Recommended Components: 2019 Edition
Disc Players, Transports & Media Players

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Merging Technologies Merging+Player Multichannel-8: $13,500
Noting the enthusiasm shown by “normal” audiophiles for proprietary music players that can be controlled by a tablet or smartphone, KR hailed the appearance of the surround-sound–friendly Merging+Player Multichannel-8 from the Swiss firm Merging Technologies, whose Merging+NADAC D/A converter so impressed him (see elsewhere in Recommended Components). Indeed, the Merging+Player is essentially that very DAC plus a player in the same box, said box now enhanced with a pair of USB inputs. The user is required to supply little more than speakers, amplifiers, and a subscription to Roon, which serves the Merging+Player as user interface. The Merging+Player can handle PCM up to 24/352.8 and DSD64, and has the processing power to do so with or without EQ—although KR mused that it could benefit from more horsepower, “if only to improve the user experience.” Still, KR found the standalone Merging+Player to sound no different from his reference Roon-equipped Baetis server—high praise. He described it as “a one-box system of the highest quality.” (Vol.41 No.3 WWW)

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ATC CDA2 Mk2 CD player: $4249
An unexpected gem in the product line of a UK speaker specialist, the CDA2 Mk2 majors in the playing of “Red Book” CDs and minors in preamplification. As KM noted, “the beating heart of the revised CDA2 is twofold: a Chinese-made TEAC 5020A-AT CD transport . . . and [AKM’s] AK4490EQ DAC chip.” Preamp gain comes courtesy of op-amps built around discrete devices, and the USB receiver is an Amanero Combo 384. When using it to play CDs, KM found that “the ATC presented each as a character study of a unique sonic personality telling a singular story,” and he praised in particular the player’s sonic transparency. Playing files through the ATC’s USB input—streaming is not supported—Ken described the sound as “very good overall, including from DSD files, but it lacked the visceral grip of CDs through the ATC’s transport.” Reporting from his test bench, JA praised the CDA2 Mk2’s “generally superb measured performance, though its S/PDIF inputs aren’t up to the standard of jitter rejection offered by CD playback and the USB input.” (Vol.41 No.12 WWW)

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Audio Note CDT One/II: $4091 ★
At the core of the front-loading CDT One/II transport is a Philips L 1210/S mechanism, the stock logic board of which is supplemented with a second board, apparently designed and built by Audio Note. The 11.7″ W by 5.7″ H by 16.2″ D steel case contains a decidedly robust power supply, and a length of Audio Note’s AN-V silver interconnect carries the signal to the CDT One/II’s outputs: a choice of S/PDIF (RCA) or AES/EBU (XLR). The combination of this transport with Audio Note’s DAC 2.1x Signature D/A converter was praised by AD as comprising a CD player almost unrivaled in “the ability to involve me in the magic of notes and rhythms.” His conclusion: “Vigorously recommended.” JA noted that the Audio Note’s error correction “is better than that required by the CD standard, but is not as good as other current transports.” (Vol.39 No.1 WWW)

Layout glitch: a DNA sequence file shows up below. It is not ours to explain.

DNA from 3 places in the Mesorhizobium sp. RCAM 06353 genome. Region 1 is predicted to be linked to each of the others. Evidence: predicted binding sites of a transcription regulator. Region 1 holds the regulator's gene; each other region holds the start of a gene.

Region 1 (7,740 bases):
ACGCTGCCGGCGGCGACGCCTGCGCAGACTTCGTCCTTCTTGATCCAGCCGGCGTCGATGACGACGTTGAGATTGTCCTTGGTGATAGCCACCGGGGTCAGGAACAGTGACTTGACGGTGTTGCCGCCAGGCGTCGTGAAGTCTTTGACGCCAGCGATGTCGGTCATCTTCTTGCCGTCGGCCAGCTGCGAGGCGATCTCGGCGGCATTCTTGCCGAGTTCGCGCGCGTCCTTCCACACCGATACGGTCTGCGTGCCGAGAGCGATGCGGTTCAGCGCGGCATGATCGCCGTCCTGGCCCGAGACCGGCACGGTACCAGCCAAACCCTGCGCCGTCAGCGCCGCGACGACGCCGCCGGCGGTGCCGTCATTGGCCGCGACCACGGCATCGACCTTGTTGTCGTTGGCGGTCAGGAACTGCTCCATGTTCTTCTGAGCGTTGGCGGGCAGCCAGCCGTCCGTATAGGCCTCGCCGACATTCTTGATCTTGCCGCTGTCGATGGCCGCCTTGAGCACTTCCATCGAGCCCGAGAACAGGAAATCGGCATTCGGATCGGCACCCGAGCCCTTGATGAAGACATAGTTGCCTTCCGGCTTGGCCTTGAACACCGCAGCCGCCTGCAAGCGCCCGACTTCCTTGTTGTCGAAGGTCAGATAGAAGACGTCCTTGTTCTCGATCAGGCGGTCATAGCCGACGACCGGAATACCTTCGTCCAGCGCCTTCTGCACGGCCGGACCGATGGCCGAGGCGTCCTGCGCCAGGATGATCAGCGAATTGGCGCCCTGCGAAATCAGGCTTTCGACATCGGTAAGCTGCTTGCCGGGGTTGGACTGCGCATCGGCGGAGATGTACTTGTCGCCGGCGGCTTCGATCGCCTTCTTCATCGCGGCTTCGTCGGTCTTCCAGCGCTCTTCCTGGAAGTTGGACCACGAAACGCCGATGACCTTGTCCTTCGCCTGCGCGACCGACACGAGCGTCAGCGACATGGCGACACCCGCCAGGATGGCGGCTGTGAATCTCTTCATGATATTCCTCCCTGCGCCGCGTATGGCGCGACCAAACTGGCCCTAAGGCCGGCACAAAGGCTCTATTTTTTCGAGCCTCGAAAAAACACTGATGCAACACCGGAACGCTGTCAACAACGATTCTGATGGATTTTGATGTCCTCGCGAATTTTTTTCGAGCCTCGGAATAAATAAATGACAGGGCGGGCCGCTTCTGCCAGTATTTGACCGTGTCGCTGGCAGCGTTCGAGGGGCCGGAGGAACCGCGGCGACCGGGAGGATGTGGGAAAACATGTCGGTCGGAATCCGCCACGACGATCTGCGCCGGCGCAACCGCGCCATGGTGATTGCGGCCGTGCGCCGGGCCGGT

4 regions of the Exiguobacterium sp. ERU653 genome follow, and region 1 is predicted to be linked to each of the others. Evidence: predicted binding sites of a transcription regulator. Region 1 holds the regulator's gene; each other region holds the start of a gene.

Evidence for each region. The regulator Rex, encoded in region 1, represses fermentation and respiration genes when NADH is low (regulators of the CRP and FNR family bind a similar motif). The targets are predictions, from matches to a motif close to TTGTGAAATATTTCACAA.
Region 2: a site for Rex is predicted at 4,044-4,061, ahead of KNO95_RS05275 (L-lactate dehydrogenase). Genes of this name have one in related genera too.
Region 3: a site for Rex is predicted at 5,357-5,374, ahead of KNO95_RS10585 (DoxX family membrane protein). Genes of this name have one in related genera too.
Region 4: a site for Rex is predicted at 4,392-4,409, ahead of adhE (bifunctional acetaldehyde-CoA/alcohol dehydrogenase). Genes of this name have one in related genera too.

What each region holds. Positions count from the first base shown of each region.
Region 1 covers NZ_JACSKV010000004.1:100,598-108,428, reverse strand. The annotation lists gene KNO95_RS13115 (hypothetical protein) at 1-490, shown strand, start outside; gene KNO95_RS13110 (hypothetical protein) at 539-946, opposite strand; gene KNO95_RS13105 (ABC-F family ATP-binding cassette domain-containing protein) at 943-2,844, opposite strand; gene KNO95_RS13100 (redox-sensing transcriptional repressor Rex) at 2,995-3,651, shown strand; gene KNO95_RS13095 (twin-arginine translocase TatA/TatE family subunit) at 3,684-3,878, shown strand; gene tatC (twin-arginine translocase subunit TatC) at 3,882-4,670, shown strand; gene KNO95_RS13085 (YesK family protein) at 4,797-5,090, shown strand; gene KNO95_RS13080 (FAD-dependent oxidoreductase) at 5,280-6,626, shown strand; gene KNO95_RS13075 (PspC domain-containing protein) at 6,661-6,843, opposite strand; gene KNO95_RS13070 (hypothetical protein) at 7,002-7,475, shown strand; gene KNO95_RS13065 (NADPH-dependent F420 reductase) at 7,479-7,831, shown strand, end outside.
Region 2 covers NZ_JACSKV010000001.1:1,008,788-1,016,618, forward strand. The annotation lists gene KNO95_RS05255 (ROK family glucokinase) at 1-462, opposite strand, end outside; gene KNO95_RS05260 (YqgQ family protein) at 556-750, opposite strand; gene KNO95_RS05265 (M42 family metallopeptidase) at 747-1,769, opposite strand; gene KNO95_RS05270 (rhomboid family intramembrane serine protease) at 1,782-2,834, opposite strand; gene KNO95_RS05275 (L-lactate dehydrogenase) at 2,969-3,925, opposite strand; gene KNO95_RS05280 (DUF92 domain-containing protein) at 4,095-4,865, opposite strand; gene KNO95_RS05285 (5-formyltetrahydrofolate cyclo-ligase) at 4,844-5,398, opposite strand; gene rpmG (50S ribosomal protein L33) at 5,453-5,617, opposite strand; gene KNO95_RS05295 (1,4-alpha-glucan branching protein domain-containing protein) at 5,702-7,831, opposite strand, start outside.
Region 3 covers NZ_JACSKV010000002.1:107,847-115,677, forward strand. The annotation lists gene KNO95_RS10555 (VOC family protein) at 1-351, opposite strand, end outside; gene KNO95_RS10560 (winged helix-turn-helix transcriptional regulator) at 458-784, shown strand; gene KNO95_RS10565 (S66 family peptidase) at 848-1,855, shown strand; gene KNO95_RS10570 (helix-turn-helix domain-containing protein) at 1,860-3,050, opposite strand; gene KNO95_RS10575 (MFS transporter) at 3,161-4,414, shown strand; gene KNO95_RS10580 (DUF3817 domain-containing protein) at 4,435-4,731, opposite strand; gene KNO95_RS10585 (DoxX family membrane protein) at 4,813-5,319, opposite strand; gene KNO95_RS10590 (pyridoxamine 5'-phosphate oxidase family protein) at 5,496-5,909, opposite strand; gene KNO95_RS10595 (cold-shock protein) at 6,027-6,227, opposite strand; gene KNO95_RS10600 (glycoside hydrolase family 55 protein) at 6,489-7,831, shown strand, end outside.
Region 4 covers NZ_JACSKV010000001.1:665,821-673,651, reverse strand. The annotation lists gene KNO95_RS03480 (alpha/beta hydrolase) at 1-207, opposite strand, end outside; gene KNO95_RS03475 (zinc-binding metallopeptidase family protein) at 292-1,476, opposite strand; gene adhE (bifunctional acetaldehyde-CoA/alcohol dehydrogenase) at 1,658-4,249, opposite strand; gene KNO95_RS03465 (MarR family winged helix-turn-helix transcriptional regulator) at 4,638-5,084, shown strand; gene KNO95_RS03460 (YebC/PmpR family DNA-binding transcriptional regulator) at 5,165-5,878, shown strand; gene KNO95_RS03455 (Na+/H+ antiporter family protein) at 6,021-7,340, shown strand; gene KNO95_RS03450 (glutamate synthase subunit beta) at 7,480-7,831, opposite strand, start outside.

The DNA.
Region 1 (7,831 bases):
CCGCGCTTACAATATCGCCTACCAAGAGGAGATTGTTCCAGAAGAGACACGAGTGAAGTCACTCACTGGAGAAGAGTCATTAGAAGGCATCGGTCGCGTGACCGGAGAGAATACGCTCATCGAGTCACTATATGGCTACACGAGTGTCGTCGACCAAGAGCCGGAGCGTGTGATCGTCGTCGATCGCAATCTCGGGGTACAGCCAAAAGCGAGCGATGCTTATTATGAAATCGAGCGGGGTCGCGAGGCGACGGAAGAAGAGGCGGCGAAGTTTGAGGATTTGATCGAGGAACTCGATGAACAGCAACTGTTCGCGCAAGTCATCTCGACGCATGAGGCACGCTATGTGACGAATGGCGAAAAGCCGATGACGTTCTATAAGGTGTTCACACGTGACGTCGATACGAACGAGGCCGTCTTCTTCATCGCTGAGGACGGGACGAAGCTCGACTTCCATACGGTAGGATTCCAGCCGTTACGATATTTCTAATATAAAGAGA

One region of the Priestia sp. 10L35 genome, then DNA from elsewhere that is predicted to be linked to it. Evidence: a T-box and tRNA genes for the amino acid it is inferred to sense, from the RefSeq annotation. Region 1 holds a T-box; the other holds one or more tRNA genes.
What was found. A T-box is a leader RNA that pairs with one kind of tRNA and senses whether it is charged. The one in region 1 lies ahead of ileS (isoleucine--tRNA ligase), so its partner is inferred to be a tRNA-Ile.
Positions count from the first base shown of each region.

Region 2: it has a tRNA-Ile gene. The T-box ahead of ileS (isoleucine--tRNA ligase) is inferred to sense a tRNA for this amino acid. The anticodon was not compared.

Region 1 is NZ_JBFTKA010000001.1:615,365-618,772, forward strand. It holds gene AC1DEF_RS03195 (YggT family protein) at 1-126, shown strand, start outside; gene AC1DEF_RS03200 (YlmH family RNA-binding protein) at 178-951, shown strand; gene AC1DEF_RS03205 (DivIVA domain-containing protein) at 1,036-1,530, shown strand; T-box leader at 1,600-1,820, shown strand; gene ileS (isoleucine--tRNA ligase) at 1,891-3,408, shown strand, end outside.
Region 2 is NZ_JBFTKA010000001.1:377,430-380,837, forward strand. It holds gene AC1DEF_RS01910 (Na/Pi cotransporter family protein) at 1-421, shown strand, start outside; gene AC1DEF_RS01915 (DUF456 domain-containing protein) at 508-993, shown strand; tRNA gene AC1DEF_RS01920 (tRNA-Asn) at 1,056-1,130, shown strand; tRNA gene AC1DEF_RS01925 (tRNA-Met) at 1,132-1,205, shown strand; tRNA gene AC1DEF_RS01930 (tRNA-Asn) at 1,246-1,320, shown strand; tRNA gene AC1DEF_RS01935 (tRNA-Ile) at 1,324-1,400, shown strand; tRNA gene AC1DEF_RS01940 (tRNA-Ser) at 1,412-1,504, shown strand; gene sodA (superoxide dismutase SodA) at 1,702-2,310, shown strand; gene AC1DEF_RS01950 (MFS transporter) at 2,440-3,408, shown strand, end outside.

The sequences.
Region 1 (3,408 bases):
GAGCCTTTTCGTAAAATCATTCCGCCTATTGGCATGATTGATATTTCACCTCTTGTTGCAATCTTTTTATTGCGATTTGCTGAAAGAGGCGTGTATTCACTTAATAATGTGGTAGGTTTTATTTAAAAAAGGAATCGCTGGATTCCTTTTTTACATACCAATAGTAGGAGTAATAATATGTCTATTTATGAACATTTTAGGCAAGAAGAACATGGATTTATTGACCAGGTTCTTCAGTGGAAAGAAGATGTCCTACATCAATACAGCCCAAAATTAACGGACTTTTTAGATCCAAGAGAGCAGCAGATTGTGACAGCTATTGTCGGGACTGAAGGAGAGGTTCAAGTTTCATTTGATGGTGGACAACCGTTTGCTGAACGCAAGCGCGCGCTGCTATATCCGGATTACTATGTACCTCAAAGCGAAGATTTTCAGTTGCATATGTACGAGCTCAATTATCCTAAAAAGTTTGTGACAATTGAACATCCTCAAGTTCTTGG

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Bryston BDP-3: $3995
In February 2017, Bryston upgraded their BDP-2 digital player to BDP-3 status, with refinements including an even faster Intel Quad-core processor; a Bryston-manufactured integrated audio device (IAD) in place of a soundcard; a custom Intel Celeron motherboard; a bigger power supply; and two additional USB ports, for a total of eight—three of which use the faster USB 3.0 protocol. Bryston’s tried-and-true player now supports up to 32/384 PCM and DSD128. The BDP-3 supports Tidal, and can be configured as a Roon endpoint. LG sent his BDP-2 to the Bryston factory for conversion to BDP-3 status (a $1500 upgrade) and found that the new media-player software displays more album art and metadata; more important, he found slight improvements in sound over the BDP-2, including improved bass extension and clearer, more open, more detailed presentations of well-recorded choral music. (Vol.41 No.1 WWW)

2019 High-End Audio Buyer’s Guide: DACs

Bryston BDA-3

The new Bryston BDA-3 enhances the functionality of the 2013 Product of the Year Award-winning BDA-2 by adding a second asynchronous USB input and four HDMI inputs. PCM sample rates up to 384kHz are now supported, as are DSD rates up to DSD256. Most significantly, not only can DSD signals be received by the BDA-3’s USB inputs, but also from suitably equipped HDMI sources. The evolutionary development of Bryston’s DACs from the original BDA-1 to the BDA-3 has been an object lesson in digital progress. Bryston’s BDA-3 DAC surpasses the high-value performance standard set by the BDA-2, enables inexpensive HDMI-equipped disc players to function as premium source components, and adds exceptionally engaging DSD playback to its potent mix of virtues.

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